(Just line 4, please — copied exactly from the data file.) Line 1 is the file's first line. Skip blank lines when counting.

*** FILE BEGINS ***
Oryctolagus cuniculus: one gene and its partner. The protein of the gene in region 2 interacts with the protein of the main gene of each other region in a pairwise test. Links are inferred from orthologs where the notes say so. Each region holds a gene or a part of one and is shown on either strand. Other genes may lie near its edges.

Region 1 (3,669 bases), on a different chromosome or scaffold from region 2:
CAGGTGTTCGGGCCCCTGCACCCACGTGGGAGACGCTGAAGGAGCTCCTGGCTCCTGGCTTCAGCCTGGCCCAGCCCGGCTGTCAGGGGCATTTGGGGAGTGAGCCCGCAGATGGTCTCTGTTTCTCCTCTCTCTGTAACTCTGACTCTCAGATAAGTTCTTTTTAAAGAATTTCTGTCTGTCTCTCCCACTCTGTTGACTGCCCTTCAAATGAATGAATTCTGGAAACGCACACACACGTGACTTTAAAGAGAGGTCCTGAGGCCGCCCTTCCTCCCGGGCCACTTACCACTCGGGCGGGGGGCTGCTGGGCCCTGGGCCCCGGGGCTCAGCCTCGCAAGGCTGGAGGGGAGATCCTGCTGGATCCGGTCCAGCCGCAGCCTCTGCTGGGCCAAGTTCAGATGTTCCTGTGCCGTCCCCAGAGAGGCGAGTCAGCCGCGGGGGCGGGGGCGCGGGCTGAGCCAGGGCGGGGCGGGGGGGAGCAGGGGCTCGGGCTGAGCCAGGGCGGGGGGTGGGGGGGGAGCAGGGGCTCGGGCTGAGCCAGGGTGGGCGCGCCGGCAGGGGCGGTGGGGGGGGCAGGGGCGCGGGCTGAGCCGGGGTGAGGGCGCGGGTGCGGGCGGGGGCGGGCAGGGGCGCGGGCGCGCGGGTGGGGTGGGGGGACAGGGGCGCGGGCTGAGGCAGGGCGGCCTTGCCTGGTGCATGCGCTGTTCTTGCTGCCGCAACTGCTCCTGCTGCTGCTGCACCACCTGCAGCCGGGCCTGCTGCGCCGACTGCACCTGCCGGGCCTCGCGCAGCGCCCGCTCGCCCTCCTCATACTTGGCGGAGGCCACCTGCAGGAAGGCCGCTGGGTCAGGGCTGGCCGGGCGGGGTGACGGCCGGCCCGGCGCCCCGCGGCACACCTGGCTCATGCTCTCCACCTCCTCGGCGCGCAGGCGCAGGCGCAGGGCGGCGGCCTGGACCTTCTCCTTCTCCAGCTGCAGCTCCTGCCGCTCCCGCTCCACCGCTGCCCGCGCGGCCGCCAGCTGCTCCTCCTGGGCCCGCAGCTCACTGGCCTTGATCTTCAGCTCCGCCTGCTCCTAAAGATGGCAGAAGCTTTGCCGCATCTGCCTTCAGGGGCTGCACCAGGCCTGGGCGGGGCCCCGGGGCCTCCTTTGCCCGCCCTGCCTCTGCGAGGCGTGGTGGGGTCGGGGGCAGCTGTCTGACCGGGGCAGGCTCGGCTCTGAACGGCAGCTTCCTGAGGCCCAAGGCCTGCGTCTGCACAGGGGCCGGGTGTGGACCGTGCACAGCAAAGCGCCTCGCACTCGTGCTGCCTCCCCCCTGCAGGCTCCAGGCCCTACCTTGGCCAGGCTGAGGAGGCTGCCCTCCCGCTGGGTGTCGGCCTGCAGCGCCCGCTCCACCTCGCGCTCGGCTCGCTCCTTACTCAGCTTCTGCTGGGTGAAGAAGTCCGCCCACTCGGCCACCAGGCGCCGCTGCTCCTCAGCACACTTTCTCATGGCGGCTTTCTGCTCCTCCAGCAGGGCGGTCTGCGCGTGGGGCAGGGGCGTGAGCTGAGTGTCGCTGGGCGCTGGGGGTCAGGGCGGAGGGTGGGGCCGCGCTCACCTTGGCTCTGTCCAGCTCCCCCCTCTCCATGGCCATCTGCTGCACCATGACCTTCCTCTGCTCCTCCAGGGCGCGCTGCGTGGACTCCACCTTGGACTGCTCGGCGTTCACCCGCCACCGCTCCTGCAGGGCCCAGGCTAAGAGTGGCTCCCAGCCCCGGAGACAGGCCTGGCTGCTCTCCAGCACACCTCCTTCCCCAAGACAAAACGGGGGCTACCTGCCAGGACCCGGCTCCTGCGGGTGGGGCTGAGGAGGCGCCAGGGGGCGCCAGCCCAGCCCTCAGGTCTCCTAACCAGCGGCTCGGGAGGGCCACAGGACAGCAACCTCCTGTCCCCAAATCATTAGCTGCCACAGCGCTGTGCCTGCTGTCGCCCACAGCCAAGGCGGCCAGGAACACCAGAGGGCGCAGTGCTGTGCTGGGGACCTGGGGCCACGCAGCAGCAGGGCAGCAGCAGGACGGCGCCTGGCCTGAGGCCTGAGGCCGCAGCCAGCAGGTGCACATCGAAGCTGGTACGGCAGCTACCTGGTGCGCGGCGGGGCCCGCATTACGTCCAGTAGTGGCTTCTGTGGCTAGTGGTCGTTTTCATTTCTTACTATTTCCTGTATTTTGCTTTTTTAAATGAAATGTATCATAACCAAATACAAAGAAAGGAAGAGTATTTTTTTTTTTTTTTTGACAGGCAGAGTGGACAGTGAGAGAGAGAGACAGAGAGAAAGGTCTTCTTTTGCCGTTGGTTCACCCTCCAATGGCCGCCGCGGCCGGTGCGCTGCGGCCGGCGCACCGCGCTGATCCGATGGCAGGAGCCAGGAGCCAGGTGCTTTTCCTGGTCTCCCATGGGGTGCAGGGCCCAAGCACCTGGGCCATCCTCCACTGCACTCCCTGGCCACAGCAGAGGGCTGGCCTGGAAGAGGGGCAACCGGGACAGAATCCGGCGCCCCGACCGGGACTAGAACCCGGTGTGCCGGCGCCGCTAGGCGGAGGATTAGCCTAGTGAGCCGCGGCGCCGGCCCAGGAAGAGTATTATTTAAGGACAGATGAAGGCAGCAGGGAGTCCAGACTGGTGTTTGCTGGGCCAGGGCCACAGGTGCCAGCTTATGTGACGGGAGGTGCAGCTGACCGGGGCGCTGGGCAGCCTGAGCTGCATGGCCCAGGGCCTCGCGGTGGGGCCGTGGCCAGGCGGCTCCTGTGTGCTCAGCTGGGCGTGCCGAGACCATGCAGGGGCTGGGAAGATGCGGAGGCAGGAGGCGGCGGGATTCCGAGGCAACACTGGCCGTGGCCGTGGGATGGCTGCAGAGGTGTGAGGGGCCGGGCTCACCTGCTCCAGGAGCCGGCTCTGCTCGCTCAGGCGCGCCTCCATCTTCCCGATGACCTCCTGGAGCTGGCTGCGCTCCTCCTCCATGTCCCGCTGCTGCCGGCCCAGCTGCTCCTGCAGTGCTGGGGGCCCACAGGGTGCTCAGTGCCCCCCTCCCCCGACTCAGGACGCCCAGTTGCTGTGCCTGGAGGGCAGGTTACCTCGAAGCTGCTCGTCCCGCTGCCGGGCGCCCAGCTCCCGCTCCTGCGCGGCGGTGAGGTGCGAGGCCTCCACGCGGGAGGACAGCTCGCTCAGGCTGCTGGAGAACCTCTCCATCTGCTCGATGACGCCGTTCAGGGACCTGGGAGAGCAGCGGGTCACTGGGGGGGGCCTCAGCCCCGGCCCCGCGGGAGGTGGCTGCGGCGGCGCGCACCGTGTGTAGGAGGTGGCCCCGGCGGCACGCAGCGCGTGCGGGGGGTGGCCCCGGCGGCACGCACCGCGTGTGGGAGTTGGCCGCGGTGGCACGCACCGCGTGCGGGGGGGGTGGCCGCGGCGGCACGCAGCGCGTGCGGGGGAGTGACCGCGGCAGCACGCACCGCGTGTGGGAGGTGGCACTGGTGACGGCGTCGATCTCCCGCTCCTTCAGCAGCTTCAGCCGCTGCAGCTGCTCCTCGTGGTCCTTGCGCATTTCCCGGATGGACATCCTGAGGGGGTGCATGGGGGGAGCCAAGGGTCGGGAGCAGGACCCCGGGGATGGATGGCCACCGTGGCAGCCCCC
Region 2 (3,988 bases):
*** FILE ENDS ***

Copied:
Region 2 (3,988 bases):